10
Oct
09

Canon 7D ISO versus noise test images

See update at the end.

ISO/Noise tests. 1080/24p, lens cap on. In FCP, native format, maxed the mids, applied same filter to every clip. Thanks to jjgross.
See pictures below.

You’ll see that the only suitable ISO values for 7D video are 160, 320, 640, 1250 and maybe 3200. Interesting!!

One thing that still remains a horrbile artifact of SOME 7D cameras (including my own :-() is the pattern noise at low ISO levels. See next post.

Read the complete post to see the test images…

Update: i am at a loss now… i receive messages from other 7D users that, on the contrary, only whole ISO numbers should be used… I think i’ve lost my own thread…😉



35 Responses to “Canon 7D ISO versus noise test images”


  1. 1 Nitwit
    October 16, 2009 at 8:41 am

    These noise trends confirm similar findings for the Canon 5D2…multiples of 160 iso are better than muliples of 100 iso.

    So much for using a linear Film iso analogy…digital is a different world.

  2. November 7, 2009 at 7:45 pm

    Hi,

    I find it hard to believe, that ISO 160, 320, etc. would be better than the full-stop ISOs. Of course, belief is not proof. I don’t have a 7D, but I have samples from two dozen copies of it; unfortunately none with 1/3 stop ISO suitable for noise measurement.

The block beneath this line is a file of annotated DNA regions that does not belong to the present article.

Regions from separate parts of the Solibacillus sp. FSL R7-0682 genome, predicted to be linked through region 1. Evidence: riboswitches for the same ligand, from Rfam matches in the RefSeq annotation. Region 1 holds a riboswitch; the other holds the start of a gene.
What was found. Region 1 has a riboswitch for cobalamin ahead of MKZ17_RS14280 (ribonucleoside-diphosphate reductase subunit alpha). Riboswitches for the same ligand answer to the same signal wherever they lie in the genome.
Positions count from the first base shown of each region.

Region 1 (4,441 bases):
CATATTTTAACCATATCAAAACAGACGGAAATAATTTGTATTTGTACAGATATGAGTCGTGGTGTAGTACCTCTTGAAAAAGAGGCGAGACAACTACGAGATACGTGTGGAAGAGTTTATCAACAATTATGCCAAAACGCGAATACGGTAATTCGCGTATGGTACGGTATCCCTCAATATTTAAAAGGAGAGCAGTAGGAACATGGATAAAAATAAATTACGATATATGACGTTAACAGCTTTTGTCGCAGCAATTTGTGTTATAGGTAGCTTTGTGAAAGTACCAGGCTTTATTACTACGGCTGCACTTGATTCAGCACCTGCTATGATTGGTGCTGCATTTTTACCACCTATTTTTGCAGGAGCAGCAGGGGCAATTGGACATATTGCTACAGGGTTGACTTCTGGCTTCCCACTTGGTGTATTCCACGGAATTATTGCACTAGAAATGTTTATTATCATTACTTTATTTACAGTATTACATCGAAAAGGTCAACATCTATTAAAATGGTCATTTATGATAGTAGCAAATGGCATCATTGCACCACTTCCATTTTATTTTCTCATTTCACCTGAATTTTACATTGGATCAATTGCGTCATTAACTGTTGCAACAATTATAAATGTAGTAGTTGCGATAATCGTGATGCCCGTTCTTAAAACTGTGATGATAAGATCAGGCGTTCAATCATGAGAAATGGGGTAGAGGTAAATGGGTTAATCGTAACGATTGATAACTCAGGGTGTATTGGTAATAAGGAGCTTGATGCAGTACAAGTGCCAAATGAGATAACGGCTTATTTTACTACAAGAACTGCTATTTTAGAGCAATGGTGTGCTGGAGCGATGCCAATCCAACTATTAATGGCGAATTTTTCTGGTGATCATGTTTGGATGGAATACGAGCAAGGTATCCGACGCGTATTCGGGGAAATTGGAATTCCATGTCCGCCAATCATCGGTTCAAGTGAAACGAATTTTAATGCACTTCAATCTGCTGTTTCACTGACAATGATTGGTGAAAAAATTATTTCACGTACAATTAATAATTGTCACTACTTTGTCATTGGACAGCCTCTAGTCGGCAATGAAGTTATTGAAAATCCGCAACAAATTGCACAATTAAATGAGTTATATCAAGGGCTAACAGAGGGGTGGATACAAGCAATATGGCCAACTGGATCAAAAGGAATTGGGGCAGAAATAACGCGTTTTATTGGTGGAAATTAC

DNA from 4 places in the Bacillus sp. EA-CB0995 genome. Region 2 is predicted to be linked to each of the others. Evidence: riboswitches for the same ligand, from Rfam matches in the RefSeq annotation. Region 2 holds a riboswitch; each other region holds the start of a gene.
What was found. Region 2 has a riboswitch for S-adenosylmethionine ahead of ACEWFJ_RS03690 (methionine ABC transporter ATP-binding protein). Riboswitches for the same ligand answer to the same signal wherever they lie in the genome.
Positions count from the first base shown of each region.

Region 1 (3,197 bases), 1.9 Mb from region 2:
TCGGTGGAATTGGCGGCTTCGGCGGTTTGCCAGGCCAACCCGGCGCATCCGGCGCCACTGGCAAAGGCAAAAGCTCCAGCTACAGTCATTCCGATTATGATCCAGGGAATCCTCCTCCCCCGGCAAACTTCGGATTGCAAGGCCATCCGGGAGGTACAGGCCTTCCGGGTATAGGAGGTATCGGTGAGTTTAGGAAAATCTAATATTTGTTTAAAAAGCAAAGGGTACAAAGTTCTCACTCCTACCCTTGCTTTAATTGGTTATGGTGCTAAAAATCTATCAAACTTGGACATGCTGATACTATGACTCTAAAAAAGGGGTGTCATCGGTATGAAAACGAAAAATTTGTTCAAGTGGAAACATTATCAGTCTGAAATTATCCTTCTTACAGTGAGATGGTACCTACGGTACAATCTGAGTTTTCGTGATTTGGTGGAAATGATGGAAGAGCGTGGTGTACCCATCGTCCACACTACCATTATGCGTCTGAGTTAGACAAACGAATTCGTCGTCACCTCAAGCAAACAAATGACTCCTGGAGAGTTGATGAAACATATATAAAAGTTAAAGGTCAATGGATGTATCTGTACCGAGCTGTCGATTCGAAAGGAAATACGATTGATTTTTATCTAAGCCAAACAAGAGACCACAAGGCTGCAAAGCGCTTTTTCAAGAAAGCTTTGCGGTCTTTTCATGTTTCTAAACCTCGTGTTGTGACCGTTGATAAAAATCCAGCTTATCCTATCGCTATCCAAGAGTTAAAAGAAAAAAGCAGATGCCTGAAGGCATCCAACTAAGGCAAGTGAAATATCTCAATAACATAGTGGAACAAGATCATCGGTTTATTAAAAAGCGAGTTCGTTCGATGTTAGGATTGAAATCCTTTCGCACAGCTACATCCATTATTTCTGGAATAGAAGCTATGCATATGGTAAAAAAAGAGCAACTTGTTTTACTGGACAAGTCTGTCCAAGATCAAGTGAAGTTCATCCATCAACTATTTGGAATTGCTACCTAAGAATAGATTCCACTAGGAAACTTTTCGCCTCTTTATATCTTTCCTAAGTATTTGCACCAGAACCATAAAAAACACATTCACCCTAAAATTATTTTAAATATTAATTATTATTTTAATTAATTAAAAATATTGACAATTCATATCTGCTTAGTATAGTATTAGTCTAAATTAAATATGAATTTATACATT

The speciality of ISO 160, 320, 640, 1250 and 2500 is, that pixel clipping on raw level occurs at (or around) 12650, in contrast to 15300 with ISO 200, 250, 400, 500, etc. (ISO 100 and 125 are on their own). The useful pixel values start at about 2048; thus the effective pixel value range with ISO 160, 320, etc. is about 10600, while the range with ISO 200, 250, 400, etc. is about 13150.

    I noticed it several times, that some photographers measured the “base noise” in absolute terms (as the standard variation of the pixel values) and compared that between different ISOs – but that is nonsensical. The same noise measured in absolute terms is much greater relatively to the ISO 160 value range than to the range with ISO 200.